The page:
Pregnant women living in "green" neighborhoods are more likely to deliver healthier babies, suggests a new study from researchers at Oregon State University and the University of British Columbia.
What makes a neighborhood green: the presence of trees, leaves, grass, and other greenery. Mothers who live in such greener spaces are more likely to deliver at full-term and have babies born at higher weights compared to mothers who live in urban areas that aren't as green, according to the study recently published in Environmental Health Perspectives.
"This was a surprise," says lead author Petty Hystad, an environmental epidemiologist at the College of Public Health and Human Services at Oregon State. "We expected the association between greenness and birth outcomes to disappear once we accounted for other environmental exposures, such as air pollution and noise. The research really suggests that greenness affects birth outcomes in other ways, such as psychologically or socially." Researchers controlled for factors such as neighborhood income, exposure to air pollution, noise, and neighborhood walkability.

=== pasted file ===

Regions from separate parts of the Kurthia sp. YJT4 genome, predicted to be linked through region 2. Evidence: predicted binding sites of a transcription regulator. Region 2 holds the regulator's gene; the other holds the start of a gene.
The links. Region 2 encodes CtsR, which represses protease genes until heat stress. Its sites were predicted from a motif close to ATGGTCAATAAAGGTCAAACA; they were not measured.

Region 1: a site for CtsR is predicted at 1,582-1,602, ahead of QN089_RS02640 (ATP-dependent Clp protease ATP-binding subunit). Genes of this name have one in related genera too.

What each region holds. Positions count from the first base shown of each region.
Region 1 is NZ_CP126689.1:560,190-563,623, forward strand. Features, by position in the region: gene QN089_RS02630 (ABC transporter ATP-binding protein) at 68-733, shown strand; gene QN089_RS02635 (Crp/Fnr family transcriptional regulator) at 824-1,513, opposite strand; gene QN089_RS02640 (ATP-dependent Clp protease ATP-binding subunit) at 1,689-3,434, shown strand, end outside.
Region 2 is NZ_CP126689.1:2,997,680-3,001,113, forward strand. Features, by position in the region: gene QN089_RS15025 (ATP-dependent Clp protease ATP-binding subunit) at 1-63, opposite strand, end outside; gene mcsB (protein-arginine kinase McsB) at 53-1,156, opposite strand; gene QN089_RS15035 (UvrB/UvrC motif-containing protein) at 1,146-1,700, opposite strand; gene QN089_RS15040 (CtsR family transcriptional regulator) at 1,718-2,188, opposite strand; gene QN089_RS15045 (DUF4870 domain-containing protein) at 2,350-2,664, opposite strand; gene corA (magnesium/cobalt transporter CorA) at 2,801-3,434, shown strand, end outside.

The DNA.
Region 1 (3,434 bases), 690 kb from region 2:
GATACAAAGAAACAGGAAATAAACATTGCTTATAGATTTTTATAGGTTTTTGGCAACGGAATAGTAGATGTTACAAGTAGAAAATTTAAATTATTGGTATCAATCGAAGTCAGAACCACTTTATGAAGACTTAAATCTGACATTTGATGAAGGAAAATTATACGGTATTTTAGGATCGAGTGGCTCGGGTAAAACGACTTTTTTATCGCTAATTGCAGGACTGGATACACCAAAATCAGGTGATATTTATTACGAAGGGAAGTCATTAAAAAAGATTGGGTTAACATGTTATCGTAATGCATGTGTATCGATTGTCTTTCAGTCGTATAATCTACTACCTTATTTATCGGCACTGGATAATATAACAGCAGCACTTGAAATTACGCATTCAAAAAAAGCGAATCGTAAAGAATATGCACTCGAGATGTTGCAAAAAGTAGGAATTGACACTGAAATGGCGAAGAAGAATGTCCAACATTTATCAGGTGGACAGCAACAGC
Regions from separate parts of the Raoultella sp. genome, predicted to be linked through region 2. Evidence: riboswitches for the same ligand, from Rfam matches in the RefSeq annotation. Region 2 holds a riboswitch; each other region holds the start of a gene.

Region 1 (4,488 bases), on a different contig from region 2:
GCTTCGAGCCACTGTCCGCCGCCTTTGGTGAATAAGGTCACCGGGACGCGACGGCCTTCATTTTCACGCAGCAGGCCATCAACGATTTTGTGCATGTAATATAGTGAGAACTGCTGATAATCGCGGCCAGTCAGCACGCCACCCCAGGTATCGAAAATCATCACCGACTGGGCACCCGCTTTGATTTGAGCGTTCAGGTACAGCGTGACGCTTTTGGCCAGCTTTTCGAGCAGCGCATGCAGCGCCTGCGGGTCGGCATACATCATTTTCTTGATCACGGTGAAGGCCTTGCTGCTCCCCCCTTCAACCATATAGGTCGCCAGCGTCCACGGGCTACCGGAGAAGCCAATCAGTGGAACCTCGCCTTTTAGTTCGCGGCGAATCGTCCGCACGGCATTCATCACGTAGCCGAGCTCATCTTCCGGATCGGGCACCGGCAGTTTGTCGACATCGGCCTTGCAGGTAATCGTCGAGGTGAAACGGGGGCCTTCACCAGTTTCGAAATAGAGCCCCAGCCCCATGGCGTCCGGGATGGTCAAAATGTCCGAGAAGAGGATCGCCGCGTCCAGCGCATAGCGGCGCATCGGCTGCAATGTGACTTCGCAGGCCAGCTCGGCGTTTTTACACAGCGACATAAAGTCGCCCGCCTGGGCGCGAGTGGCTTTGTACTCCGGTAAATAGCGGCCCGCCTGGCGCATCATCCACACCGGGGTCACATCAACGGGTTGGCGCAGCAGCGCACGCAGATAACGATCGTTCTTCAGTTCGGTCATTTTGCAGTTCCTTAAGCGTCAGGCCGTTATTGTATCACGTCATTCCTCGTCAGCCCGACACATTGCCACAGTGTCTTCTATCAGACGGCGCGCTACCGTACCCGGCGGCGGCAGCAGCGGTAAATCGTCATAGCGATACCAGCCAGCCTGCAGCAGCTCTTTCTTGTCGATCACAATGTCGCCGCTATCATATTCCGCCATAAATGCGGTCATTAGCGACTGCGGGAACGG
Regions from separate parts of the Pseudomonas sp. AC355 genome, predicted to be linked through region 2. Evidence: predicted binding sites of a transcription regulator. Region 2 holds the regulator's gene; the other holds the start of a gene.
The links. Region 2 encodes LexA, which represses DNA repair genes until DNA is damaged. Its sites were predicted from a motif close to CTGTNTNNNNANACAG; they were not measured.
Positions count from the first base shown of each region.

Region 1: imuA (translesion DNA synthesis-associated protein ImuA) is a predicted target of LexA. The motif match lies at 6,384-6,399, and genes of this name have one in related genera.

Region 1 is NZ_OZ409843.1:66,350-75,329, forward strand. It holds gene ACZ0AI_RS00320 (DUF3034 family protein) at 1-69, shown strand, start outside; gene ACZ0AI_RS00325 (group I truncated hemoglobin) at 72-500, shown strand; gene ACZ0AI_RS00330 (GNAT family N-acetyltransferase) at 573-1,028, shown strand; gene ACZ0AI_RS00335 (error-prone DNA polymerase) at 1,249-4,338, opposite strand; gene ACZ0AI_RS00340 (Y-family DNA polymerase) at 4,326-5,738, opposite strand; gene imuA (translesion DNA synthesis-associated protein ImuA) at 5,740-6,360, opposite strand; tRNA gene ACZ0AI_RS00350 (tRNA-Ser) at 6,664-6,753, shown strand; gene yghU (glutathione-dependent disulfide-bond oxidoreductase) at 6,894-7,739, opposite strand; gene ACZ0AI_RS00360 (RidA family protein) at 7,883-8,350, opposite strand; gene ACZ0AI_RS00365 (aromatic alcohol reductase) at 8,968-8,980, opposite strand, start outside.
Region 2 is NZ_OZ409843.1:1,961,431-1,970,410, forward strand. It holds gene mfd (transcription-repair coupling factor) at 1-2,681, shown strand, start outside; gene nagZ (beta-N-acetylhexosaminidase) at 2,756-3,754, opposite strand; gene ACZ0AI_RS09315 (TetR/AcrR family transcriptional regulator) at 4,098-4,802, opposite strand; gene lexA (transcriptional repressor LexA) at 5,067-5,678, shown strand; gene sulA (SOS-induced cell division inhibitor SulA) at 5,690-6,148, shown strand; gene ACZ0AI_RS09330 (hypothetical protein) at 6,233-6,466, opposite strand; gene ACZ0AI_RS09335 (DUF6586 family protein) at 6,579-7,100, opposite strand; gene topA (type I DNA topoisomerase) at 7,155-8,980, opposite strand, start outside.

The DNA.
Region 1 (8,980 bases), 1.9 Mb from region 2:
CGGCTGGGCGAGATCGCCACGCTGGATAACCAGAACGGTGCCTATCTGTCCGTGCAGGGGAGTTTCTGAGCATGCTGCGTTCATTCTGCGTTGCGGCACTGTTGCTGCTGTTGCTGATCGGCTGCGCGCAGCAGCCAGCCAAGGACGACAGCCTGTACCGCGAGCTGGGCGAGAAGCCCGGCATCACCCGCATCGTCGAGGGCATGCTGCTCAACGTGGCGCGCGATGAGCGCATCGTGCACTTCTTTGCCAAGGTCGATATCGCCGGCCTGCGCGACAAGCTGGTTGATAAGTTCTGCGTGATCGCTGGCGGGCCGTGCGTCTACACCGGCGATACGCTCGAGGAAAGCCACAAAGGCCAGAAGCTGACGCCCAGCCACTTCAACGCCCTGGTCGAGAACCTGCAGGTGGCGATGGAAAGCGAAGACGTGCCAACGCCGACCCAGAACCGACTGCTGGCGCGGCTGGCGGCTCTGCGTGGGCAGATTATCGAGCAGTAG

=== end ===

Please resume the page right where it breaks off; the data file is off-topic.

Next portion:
Between 1999 and 2002, researchers tracked more than 64,000 births in Vancouver, British Columbia. They found that when mothers lived in greener neighborhoods, pre-term births were 20 percent lower, and moderate pre-term births were 13 percent lower for infants. The study also found that infants from greener neighborhoods tended to be of a healthier weight: They weighed 45 grams more at birth than infants from less-green neighborhoods.
Why the link to healthier pregnancies and green neighborhoods? More research needs to be done to determine if green space opens the door to more social opportunities and enhances a woman's sense of belonging in the community, or if it has a psychological effect in reducing stress and depression, Hystad says. The study also was not clear on what type of green space is most beneficial to pregnant women, but Hystad says that adding a planter to a patio or a tree to a sidewalk wouldn't make a large difference in birth outcomes.
The study is one of several recently that shows the health benefits of green space, Hystad says.
"We know a lot about the negative influences, such as living closer to major roads, but demonstrating that a design choice can have benefits is really uplifting," says the study's senior author Michael Brauer of the University of British Columbia. "With the high cost of health care, modifying urban design features, such as increasing green space, may turn out to be extremely cost-effective strategies to prevent disease, while at the same time also providing ecological benefits."